English Clubs Must Stop Seeing Brazil As Football's Dark Continent

LONDON, ENGLAND - AUGUST 22: Oscar of Chelsea in action during the Barclays Premier League match between Chelsea and Reading at Stamford Bridge on August 22, 2012 in London, England. (Photo by Mark Thompson/Getty Images)

The myth that buying Brazilian represents a gamble in the Premier League is dying at last.

Whenever a foreign player arrives in the Premier League, particularly one perceived to dabble in such sorcery as dribbling, or passing, the first crunching tackle they receive is invariably greeted by commentators and pundits with a gleeful "Welcome to the Premier League!" This is because, of course, the likes of Italy, Argentina and Uruguay don't produce their own cut-throats and hatchet-men. Diego Lugano? Rotherham born and bred.

This nonsense is the last residue of the ancient myth of English exceptionalism. A country which continually sees itself as punching below its weight with its own talent, whose every tournament exit is followed by weeks of maudlin soul-searching. To cope with the deficit between expectation and reality, a mentality of paranoid parochialism has been formed. A false dichotomy is presented: skill, flair, and vision on one side, and reliability, honesty, and work-rate on the other. The subsequent fallacy is obvious and comforting - England utterly fails to achieve the former, and therefore it must surely exemplify the latter.

Accordingly, Brazil has always been seen as football's dark continent in England - here be solidity and reliability, there be mad goalkeepers, kamikaze defenders, and insubordinate fancy-dans. The exceptionalist myth once again is trotted out upon any player who fails to live up to expectation, as though the Premier League is the only competition in the world which players have underperformed in.

So, who are the supposed Premier League ‘flops'? Kleberson, a player who was a water-carrier at international level whose performance in England was underrated. Roque Junior, a player with gaping weaknesses which were covered by a superb Brazil side but not by a crumbling Leeds United. Robinho, a player scuppered by hype, expectation, and misuse, who has a strike-rate at Milan virtually identical to his time at Manchester City. The list goes on, and the same patterns emerge - players whose availability should've served as a warning-sign rather than an opportunity, simple bad buys. Brazilians who have been spectacular before and after their Premier League spell are notable by their absence. Allowances are not made for other circumstances - it would be as ridiculous as citing Ronaldinho as evidence of Brazilian players being ill-suited to Serie A.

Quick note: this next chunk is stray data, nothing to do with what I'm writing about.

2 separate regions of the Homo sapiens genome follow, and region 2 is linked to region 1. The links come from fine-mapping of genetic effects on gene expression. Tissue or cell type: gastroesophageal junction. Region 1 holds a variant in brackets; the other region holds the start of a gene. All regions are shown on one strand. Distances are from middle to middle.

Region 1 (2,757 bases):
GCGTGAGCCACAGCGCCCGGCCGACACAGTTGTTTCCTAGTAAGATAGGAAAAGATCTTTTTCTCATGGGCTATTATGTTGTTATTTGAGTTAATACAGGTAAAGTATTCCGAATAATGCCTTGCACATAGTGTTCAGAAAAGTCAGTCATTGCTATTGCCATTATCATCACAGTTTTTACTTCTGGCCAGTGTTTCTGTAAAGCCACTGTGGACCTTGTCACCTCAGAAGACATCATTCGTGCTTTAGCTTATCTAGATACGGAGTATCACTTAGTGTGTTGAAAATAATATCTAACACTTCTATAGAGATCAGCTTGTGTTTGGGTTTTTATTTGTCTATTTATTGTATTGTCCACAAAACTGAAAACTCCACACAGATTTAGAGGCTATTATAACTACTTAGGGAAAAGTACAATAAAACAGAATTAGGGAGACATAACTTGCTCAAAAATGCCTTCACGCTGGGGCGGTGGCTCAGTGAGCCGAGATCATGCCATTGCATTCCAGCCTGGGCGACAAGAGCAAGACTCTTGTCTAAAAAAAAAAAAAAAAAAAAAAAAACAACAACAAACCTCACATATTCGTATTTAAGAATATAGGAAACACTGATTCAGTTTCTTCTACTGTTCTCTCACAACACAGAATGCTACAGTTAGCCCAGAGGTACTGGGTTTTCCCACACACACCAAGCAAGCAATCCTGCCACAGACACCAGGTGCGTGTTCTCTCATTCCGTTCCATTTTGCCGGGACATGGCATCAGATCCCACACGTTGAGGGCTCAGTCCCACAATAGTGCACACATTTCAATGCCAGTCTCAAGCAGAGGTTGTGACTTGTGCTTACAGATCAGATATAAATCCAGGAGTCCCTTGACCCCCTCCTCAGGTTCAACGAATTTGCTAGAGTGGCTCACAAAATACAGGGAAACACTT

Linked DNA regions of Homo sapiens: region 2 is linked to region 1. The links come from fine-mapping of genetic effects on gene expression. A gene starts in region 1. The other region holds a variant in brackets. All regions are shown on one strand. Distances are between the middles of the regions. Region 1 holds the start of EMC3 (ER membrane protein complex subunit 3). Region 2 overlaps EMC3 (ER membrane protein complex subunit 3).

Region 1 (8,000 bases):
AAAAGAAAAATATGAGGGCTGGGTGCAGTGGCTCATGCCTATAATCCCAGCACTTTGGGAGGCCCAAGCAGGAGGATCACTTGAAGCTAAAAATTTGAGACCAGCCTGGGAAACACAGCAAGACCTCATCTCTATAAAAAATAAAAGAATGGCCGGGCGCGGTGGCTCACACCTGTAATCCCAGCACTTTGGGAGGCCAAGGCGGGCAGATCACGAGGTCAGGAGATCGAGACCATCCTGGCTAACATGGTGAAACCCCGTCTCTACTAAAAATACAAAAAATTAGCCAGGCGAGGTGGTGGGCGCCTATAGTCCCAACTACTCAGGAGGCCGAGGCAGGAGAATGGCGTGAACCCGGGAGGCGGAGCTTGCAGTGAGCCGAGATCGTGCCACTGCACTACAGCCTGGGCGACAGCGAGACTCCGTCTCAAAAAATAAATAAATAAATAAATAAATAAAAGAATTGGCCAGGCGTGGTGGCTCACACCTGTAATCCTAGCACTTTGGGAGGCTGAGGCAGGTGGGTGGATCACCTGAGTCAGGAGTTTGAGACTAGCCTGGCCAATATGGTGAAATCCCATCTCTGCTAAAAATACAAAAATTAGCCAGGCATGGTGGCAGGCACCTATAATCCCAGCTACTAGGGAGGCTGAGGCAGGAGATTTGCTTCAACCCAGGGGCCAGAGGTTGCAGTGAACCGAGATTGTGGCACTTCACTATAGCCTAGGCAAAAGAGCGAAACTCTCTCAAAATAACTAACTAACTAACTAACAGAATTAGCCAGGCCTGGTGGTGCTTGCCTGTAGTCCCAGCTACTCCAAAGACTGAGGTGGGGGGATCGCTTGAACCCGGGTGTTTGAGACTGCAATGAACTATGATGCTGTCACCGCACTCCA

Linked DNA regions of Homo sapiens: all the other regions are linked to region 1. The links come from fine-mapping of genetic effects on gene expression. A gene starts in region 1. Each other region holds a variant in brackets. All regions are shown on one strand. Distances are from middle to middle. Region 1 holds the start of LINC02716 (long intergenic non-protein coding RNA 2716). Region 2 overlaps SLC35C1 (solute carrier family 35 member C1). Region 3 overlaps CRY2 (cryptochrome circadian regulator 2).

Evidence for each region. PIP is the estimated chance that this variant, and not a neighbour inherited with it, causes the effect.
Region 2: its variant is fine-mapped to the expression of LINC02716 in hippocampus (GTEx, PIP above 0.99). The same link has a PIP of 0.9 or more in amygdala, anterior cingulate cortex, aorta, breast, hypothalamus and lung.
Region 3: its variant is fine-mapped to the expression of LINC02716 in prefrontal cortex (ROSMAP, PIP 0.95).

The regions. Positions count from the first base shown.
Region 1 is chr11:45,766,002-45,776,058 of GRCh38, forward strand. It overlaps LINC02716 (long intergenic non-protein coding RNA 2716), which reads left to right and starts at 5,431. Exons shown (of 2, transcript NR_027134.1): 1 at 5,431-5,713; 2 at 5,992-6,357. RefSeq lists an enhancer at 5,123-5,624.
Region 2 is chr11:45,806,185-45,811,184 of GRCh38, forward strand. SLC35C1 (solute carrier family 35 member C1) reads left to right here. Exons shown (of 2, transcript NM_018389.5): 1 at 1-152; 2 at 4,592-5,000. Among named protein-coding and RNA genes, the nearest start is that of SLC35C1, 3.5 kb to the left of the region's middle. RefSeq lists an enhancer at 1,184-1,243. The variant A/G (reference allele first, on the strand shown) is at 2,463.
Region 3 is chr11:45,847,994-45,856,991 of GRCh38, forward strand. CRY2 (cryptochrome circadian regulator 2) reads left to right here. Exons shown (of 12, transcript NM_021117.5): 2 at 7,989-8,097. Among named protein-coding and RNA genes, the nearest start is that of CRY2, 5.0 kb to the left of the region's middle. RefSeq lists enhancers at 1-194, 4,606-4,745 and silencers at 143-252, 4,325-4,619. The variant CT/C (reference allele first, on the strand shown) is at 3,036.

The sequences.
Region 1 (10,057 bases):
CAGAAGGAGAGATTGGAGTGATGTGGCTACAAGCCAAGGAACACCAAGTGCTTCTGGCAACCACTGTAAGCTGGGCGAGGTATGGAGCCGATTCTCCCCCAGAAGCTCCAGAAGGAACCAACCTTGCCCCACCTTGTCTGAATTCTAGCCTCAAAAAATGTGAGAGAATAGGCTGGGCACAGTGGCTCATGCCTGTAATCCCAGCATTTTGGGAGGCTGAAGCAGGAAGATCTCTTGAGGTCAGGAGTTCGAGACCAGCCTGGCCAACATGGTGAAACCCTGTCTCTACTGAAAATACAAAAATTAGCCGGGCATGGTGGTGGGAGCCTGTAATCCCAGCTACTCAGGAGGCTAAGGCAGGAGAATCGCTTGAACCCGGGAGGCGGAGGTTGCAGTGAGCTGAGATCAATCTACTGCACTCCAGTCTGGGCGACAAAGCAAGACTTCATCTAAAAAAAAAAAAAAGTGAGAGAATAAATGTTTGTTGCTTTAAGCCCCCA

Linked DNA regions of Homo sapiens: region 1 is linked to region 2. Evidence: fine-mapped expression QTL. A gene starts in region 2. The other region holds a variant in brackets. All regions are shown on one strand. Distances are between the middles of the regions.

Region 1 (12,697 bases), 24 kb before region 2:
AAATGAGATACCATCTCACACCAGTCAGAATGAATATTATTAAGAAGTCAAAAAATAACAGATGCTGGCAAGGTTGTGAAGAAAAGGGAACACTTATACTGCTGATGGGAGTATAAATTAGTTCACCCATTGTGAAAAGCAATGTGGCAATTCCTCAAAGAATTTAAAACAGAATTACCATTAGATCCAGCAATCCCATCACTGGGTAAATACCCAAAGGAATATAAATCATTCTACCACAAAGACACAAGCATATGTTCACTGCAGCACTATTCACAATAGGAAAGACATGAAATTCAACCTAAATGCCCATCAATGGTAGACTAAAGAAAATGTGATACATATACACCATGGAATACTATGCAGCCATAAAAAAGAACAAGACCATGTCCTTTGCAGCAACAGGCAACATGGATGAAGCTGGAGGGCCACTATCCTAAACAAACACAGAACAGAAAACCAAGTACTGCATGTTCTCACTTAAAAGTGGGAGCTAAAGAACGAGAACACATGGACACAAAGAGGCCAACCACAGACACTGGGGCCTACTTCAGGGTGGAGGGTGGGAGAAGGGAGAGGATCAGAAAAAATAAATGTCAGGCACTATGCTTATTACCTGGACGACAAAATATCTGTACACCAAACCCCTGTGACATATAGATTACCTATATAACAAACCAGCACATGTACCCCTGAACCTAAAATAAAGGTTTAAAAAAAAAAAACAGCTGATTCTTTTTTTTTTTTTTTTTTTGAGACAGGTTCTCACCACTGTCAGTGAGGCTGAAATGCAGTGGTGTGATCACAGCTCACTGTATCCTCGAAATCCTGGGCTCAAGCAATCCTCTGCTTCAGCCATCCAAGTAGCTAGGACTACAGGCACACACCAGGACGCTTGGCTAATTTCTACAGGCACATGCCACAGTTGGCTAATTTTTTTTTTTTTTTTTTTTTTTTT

In contrast, the biggest success story from Brazil to the Premier League is undoubtedly ‘The Little Fella', Juninho. Not only a man who built a relationship between club and player rarely found in the most partisan of home-grown talents (he famously declared that winning the League Cup with Middlesbrough meant more to him than winning the World Cup with Brazil), but also the most diminutive, the most lightweight, the most elaborate of them all. And all this in an earlier, less forgiving and less technical age of English football. The sample size is too small to draw definitive conclusions, but his excellence where the likes of Julio Baptista bombed suggest that South American light-footed flair is not in diametric opposition to the Premier League establishment.

Fortunately, this mentality appears to be changing - Chelsea were prepared to make a considerable outlay for Oscar, and Manchester United seemed willing to pay an astronomical fee for Lucas Moura. The extent to which similar transfers have been sheer gambles is disputable, but it's undoubtedly less true now than ever before - Brazil is simply a better league than it was even five years ago. Clubs are richer, and hang onto their talents for longer. If the likes of Neymar and Ganso were born a few years earlier, they'd have left Brazil far earlier. Rare successful shots-in-the-dark from European clubs for young Brazilian talent aside, this is to everyone's benefit: The player is not forced into a move before he is ready, and can develop his talent in a good and competitive league. The Brazilian club gets to keep their star player for longer. The European club know they have a player who can perform at a high level. Brazilian fans get a better and less depressing league to enjoy.

This is to be celebrated, of course. Transfers aren't scuppered by an unseen, mystical force which exists in the Premier League and nowhere else, they're the result of just not thinking transfers through properly. There are differences between the two leagues, clearly, but they are not insurmountable: for example, Sir Alex Ferguson overcame the significant contrast between typical full-back play in Brazil and England by signing Rafael Da Silva at a younger age and introducing him to first-team duties slowly. The 22-year-old is now a full international, whose game has been sufficiently Anglicised whilst still retaining his powerful and exciting forward play.

English clubs should not, therefore, be surprised when they are expected to pay for emerging talent at a premium, but nor should they be discouraged. The stronger the Brazilian league becomes, the more reliable an indicator it can be, and at present the potential hazards of the market are at least no greater than the likes of The Netherlands and Portugal. The prices have increased because the risks have diminished. The pipedreams of signing the next Ronaldo for pennies are disappearing - and in the long run, that's a good thing for everyone.

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